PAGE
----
Formalin-fixed sections of tumour tissue (5 μM) were deparaffinized in xylene and hydrated in graded ethanol. The apoptotic cells were identified using a Cell Death Detection kit (KeyGen, China) according to the manufacturer’s instructions. Briefly, the sections were incubated with 15 g ml−1 proteinase K for 15 min at room temperature and washed with PBS. The endogenous peroxidase was inactivated by incubating the sections with 3% H2O2 for 5 min at room temperature and then washing with PBS. The sections were immersed in terminal deoxynucleotidyl transferase (TdT) buffer containing deoxynucleotidyl transferase and biotinylated dUTP in TdT buffer, incubated in a humid atmosphere at 37 °C for 90 min, and then washed with PBS. The sections were incubated at room temperature for 30 min with anti-horseradish peroxidase-conjugated antibody, and the signals were visualized with diaminobenzidine; haematoxylin was used as a counter stain.

Flow cytometry analysis

Apoptosis was assessed by measuring the membrane redistribution of phosphatidylserine with an annexin V-propidium iodide apoptosis detection kit (Sigma, USA). In addition, the propidium iodide-stained LoVo cells were analysed on an EPICS ELITE ESP flow cytometer (Beckman Coulter, USA).

Cell migration and invasion assays

Cell migration and invasion were detected using transwell chambers (8 μm, Corning Costar Co., Cambridge, MA).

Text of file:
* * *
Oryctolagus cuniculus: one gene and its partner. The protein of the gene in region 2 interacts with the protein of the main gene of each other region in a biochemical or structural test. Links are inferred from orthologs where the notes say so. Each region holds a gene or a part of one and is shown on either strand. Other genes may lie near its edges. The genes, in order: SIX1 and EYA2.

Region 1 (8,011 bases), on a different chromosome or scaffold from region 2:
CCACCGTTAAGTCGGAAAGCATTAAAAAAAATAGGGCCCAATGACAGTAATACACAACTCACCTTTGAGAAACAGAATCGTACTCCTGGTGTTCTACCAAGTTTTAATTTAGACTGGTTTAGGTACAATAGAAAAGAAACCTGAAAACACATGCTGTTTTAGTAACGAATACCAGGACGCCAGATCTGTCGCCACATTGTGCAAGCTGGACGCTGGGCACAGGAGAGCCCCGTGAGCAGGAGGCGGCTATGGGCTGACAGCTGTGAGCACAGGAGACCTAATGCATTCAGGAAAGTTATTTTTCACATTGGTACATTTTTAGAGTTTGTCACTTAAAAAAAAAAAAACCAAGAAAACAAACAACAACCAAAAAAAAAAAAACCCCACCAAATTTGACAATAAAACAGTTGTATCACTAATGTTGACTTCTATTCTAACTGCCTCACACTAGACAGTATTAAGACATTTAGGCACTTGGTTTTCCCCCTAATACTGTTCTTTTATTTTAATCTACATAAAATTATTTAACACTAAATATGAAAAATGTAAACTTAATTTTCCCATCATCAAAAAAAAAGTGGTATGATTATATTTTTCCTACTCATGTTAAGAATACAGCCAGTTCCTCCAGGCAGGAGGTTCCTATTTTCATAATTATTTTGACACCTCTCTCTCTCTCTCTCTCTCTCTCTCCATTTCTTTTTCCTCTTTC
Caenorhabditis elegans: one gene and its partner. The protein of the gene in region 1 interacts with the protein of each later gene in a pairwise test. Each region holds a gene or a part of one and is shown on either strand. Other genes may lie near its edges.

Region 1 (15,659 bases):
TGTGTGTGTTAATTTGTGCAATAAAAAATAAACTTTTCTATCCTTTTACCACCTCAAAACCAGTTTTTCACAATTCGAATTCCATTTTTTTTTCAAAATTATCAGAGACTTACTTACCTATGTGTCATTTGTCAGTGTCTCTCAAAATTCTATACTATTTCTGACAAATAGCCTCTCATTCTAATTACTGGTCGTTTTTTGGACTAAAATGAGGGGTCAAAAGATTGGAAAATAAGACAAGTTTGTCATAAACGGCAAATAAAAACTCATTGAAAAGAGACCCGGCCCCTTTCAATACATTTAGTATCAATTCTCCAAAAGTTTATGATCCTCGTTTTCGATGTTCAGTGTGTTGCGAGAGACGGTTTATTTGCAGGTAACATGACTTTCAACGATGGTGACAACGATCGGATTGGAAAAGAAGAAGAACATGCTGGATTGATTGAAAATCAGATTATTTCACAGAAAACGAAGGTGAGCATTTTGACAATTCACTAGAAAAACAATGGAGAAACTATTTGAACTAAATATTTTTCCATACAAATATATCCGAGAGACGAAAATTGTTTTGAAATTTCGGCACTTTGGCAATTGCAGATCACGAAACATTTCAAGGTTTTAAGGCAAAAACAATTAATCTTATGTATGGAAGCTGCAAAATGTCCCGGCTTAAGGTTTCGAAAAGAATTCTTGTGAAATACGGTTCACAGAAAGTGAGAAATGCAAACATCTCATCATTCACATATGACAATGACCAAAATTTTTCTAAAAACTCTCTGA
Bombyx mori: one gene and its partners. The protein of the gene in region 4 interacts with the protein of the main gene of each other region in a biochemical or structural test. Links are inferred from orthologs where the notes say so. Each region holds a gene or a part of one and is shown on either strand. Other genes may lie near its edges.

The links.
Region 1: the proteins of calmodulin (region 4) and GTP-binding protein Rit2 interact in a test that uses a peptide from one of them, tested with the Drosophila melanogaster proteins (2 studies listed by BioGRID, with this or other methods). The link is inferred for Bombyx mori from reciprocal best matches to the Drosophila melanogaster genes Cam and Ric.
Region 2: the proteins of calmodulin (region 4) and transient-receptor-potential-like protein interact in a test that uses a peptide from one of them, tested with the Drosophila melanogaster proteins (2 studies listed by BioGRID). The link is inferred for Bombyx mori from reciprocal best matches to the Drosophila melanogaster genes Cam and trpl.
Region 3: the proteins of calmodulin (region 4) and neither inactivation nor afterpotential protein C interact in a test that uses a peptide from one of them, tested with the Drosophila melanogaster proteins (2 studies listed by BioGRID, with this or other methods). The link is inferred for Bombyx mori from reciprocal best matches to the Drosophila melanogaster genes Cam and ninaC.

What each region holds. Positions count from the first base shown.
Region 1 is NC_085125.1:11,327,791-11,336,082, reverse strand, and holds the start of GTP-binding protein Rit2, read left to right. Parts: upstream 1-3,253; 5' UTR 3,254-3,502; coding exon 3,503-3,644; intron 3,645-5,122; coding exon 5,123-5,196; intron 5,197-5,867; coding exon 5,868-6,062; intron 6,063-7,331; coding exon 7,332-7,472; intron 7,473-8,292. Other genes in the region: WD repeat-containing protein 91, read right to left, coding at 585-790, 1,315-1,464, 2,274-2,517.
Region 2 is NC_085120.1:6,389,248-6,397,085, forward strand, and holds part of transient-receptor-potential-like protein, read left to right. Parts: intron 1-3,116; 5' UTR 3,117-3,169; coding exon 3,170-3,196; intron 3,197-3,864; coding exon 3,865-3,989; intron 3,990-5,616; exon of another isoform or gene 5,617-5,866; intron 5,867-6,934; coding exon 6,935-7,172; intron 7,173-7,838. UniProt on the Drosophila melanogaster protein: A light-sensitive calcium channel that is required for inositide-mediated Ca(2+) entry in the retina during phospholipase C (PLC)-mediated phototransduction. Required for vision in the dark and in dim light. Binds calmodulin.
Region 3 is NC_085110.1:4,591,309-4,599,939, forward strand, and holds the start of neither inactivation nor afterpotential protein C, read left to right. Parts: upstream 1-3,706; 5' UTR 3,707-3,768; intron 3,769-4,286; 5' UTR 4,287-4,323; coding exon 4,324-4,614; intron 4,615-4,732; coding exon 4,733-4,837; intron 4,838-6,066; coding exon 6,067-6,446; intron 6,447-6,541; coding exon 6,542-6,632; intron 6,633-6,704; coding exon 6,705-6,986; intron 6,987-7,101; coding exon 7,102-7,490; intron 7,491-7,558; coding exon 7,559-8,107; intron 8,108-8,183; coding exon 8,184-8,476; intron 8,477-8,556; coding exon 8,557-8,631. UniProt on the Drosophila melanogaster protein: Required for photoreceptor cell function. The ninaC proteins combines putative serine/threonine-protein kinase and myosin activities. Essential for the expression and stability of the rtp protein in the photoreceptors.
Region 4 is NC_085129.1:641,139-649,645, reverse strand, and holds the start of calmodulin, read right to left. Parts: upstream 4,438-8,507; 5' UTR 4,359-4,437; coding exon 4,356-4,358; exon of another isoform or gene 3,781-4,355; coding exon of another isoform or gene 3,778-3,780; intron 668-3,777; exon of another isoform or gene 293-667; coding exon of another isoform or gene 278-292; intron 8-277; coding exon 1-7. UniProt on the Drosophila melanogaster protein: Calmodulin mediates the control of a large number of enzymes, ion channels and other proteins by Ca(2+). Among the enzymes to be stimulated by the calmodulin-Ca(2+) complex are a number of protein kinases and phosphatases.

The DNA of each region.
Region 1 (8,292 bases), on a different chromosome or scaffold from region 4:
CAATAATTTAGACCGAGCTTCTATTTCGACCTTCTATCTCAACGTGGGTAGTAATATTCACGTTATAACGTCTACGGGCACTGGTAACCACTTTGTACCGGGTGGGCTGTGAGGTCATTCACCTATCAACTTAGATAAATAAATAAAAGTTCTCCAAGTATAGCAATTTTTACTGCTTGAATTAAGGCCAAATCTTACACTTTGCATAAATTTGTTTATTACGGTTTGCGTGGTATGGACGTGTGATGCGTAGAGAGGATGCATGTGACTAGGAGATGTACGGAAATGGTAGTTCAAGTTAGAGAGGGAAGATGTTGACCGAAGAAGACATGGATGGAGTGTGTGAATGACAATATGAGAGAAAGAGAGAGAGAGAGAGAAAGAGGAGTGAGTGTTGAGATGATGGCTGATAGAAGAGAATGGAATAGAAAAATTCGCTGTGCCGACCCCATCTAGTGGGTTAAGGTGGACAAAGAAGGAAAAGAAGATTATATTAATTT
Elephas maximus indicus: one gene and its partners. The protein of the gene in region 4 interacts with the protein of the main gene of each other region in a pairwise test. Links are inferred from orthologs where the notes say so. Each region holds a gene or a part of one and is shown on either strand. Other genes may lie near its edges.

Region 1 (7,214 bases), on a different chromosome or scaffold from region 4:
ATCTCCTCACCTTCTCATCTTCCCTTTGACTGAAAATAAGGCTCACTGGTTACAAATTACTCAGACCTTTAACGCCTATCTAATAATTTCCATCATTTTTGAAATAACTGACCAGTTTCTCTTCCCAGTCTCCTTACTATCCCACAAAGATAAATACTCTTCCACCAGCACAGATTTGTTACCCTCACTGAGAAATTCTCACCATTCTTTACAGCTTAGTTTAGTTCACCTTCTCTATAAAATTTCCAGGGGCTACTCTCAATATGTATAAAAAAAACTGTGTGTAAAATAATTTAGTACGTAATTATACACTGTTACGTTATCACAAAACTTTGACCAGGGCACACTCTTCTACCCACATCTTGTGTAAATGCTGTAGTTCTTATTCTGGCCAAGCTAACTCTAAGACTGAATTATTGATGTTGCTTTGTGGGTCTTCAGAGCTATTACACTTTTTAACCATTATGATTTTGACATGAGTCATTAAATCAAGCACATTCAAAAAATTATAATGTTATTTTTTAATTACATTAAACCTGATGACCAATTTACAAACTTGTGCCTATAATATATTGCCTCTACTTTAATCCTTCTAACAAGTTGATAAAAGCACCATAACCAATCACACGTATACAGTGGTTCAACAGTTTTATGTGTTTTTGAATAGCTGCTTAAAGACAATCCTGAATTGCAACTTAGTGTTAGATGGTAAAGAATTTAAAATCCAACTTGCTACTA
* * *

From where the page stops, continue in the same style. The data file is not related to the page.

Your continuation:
5-Fu treatment assay

At 24 h after transfection with the miR-17-5p mimic, miR-17-5p mimic-NC, miR-17-5p inhibitor, miR-17-5p inhibitor-NC and PBS, all of the cell lines were plated in triplicate in 96-well plates at 5 × 103 cells per well. After 24 h, an additional 100 μl of medium containing 5-Fu was added, and the cells were cultured for an additional 72 h. The concentration of 5-Fu varied between 0.5 × 10−6 and 30 × 10−6 mol l−1.

Luciferase target assay

A total of 5.0 × 104 cells in 24-well plates were co-transfected with 0.6 μg of the indicated pRLTK renilla luciferase construct, 60 ng of pGL3 firefly luciferase normalization control, 200 nM of the miR-17-5p mimic or inhibitor or the corresponding control. The lysates were collected 48 h after transfection, and both the renilla and firefly luciferase activities were measured with a Dual-Luciferase Reporter System (Promega).

Immunohistochemistry and histological examination